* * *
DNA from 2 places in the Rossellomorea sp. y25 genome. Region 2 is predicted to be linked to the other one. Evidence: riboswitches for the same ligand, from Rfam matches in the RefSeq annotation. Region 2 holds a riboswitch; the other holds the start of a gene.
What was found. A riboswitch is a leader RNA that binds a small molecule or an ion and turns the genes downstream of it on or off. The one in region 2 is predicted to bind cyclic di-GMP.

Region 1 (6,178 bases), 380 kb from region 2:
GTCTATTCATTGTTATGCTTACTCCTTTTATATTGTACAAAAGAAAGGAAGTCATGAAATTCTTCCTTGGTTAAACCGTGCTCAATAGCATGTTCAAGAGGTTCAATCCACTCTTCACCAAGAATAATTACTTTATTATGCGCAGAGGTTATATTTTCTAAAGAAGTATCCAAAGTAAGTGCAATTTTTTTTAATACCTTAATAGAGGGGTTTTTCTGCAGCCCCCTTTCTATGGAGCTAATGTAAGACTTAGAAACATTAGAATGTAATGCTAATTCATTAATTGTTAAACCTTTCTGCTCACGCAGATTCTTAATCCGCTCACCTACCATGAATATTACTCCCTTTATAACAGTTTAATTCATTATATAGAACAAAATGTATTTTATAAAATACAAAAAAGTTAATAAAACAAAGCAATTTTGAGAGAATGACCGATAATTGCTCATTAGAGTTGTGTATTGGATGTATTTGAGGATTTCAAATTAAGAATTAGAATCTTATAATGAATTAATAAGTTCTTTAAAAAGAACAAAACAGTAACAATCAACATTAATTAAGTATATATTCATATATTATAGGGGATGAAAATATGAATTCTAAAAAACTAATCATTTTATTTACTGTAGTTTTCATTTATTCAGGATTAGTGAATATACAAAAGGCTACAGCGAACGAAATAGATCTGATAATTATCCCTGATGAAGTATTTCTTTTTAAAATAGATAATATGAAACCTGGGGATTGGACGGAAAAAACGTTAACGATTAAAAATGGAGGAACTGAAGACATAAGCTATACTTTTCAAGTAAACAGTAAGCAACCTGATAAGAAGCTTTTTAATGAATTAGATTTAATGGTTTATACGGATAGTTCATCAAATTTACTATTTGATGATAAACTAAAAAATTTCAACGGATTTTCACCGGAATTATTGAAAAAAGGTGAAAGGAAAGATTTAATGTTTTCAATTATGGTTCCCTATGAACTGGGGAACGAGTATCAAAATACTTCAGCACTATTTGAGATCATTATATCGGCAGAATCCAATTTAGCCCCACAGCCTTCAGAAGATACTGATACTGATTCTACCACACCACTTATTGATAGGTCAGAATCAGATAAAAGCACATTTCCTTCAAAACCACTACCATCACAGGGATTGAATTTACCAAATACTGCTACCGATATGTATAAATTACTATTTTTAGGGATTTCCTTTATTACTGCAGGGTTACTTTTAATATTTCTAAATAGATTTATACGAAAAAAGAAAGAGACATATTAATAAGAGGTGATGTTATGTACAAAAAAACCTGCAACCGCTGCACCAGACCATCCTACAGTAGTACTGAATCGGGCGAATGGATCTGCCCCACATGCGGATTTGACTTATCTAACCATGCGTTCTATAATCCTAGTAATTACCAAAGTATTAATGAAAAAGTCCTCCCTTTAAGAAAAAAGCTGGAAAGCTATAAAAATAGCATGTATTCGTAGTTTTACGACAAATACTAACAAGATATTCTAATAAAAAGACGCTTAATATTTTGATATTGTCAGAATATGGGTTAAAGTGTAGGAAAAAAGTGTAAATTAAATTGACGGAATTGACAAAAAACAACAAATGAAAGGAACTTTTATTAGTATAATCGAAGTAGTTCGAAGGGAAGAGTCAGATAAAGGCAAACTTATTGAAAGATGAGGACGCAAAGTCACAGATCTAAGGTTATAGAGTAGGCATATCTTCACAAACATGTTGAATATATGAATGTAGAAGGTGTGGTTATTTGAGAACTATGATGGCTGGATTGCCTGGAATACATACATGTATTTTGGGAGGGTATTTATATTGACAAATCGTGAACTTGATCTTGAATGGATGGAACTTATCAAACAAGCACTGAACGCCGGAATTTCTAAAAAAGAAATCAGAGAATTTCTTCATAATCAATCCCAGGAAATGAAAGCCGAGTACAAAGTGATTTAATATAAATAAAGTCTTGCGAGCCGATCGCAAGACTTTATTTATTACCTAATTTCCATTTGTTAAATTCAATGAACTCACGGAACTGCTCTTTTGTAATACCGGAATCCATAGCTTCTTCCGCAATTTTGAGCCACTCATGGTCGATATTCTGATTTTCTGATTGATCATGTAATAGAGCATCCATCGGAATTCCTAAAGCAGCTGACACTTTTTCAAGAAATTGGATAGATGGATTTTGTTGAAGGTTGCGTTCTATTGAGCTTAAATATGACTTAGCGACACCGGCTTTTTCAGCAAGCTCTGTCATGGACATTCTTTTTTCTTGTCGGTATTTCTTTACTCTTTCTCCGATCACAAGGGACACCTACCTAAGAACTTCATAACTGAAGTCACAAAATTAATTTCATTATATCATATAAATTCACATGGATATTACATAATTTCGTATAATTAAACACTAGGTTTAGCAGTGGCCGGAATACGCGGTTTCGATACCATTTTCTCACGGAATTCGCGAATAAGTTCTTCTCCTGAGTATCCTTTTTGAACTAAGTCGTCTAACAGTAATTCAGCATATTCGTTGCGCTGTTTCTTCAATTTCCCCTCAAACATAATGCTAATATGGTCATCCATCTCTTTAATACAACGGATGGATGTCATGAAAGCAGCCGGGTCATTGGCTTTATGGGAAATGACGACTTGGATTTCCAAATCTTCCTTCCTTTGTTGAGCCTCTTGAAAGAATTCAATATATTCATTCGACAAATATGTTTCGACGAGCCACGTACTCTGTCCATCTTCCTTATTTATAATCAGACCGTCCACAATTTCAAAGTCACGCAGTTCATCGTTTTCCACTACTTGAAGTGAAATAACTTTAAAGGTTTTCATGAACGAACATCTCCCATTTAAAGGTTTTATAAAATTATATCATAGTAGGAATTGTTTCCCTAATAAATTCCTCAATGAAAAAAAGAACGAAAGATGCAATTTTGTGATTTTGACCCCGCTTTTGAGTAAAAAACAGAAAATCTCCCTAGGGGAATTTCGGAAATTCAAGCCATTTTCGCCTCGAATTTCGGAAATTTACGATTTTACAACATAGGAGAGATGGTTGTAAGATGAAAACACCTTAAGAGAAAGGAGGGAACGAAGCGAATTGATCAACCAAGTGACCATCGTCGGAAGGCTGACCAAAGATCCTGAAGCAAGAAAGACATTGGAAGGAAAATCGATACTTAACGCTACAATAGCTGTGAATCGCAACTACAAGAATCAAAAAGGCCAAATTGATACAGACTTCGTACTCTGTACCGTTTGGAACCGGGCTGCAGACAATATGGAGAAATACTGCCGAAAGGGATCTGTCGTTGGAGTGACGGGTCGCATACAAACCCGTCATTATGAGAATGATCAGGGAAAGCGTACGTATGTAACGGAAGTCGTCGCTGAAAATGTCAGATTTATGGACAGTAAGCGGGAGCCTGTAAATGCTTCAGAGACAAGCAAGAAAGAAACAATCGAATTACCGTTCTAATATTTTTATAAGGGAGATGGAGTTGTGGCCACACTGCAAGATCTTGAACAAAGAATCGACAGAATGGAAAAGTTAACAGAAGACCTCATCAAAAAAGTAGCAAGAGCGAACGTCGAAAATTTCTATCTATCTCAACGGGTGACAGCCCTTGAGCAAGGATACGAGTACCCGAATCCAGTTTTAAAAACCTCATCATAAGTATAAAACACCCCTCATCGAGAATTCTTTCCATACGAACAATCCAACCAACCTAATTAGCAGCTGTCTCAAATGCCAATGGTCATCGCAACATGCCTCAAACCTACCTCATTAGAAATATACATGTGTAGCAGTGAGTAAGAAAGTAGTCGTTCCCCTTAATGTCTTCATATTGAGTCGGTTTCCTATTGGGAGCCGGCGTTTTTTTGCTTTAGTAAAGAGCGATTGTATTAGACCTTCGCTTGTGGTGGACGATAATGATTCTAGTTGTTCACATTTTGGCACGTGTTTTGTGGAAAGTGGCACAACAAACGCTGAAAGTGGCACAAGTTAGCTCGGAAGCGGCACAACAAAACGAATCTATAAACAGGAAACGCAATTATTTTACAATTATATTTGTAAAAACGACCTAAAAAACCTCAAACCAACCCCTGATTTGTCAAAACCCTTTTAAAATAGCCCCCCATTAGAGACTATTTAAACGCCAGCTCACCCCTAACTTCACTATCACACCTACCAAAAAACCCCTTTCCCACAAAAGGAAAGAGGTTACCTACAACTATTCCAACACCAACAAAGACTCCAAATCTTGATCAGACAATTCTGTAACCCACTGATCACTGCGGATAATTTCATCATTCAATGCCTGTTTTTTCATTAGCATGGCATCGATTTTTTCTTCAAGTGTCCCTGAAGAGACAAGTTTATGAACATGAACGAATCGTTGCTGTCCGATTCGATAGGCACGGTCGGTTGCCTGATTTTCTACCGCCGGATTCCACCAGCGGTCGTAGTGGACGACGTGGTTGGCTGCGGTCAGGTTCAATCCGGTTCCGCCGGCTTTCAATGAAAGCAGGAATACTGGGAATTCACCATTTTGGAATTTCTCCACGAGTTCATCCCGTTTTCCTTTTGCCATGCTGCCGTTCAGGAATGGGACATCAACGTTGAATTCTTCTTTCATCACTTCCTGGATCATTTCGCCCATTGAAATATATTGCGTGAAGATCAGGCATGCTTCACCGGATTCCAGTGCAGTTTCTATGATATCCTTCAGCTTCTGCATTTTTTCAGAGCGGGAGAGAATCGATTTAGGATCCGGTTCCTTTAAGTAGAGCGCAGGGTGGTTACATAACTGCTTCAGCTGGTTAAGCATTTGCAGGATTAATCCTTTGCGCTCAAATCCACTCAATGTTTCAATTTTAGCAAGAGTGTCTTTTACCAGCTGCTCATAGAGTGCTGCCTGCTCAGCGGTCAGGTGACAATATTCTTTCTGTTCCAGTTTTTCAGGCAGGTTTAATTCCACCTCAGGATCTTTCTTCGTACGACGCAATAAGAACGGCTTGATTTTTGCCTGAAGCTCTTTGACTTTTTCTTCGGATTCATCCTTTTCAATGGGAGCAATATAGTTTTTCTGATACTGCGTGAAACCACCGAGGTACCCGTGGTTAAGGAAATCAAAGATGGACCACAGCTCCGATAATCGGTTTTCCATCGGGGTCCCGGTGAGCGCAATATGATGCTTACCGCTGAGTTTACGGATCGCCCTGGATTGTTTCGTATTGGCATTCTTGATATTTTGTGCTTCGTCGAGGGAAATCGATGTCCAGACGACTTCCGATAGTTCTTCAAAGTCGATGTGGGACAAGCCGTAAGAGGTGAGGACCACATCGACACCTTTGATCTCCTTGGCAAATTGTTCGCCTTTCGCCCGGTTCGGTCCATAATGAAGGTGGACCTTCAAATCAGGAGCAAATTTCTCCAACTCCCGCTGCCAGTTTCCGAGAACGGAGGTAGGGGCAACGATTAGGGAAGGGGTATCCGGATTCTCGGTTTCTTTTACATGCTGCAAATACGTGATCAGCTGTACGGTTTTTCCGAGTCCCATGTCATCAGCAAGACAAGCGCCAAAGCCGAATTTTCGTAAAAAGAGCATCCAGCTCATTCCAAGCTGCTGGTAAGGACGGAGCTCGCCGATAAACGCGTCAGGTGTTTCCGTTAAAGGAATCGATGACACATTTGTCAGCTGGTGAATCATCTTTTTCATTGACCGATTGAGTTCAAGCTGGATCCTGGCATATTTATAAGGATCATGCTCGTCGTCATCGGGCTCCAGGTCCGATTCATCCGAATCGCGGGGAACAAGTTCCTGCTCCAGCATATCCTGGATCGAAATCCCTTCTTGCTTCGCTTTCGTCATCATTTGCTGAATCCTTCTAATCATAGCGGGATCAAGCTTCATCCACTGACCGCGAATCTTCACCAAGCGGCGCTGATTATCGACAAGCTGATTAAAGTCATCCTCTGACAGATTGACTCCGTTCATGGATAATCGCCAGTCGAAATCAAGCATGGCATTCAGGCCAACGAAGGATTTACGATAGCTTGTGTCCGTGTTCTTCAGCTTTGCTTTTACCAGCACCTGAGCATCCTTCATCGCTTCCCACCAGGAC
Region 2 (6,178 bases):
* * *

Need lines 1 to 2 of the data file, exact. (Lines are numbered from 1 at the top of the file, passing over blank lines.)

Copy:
DNA from 2 places in the Rossellomorea sp. y25 genome. Region 2 is predicted to be linked to the other one. Evidence: riboswitches for the same ligand, from Rfam matches in the RefSeq annotation. Region 2 holds a riboswitch; the other holds the start of a gene.
What was found. A riboswitch is a leader RNA that binds a small molecule or an ion and turns the genes downstream of it on or off. The one in region 2 is predicted to bind cyclic di-GMP.